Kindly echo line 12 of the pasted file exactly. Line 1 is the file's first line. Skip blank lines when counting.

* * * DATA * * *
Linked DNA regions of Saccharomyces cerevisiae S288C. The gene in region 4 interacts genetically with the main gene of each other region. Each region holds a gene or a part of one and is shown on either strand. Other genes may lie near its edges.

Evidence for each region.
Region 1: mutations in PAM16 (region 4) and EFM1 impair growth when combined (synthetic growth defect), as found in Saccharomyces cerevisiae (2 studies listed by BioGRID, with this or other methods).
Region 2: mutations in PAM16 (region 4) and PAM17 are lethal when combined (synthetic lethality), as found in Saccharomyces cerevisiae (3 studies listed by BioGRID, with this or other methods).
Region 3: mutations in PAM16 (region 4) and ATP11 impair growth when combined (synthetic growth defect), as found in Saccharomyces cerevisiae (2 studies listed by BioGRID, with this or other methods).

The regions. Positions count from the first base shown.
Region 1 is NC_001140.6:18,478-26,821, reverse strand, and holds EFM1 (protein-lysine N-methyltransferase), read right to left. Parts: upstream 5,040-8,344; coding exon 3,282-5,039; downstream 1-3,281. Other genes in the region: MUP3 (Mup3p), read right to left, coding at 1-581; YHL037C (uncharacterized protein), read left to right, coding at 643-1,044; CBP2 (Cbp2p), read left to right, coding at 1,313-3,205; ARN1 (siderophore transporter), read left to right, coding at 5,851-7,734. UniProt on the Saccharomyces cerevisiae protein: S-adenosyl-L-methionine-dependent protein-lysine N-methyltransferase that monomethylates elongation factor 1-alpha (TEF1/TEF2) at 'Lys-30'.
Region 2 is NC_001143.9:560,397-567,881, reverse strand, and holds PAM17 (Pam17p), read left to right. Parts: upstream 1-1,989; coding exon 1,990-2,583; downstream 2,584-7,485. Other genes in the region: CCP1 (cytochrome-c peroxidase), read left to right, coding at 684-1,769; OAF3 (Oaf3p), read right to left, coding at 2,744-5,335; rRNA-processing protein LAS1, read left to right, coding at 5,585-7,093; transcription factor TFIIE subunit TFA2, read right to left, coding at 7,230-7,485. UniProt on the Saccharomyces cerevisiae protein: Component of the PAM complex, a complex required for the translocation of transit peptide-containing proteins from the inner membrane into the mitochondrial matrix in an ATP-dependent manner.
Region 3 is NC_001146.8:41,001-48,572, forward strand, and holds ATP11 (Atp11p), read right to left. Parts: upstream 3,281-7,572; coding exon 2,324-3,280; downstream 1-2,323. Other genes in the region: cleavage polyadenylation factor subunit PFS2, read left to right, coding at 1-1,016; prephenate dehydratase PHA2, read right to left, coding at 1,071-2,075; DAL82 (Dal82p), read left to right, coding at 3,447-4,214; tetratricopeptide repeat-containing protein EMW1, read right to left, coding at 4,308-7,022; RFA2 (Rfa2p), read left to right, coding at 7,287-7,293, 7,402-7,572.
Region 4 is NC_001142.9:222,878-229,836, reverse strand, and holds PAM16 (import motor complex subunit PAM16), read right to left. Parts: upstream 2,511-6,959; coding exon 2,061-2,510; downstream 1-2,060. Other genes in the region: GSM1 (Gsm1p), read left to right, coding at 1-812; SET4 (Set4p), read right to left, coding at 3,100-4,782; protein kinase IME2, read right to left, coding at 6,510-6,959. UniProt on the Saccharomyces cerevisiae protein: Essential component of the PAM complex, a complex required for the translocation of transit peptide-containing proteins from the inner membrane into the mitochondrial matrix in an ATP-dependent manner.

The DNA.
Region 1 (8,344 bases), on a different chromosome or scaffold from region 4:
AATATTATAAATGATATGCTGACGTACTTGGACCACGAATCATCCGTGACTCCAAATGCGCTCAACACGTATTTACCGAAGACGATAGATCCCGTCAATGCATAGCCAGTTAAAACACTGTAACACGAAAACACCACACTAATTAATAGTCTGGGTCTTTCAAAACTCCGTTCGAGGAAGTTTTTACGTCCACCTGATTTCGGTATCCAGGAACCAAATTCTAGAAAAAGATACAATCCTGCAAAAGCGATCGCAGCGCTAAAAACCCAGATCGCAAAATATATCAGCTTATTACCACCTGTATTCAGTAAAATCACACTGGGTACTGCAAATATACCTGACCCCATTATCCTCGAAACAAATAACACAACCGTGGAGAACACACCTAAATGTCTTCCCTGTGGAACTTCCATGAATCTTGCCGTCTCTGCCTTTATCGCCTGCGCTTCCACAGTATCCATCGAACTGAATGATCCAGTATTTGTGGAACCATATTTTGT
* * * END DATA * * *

Region 1 (8,344 bases), on a different chromosome or scaffold from region 4: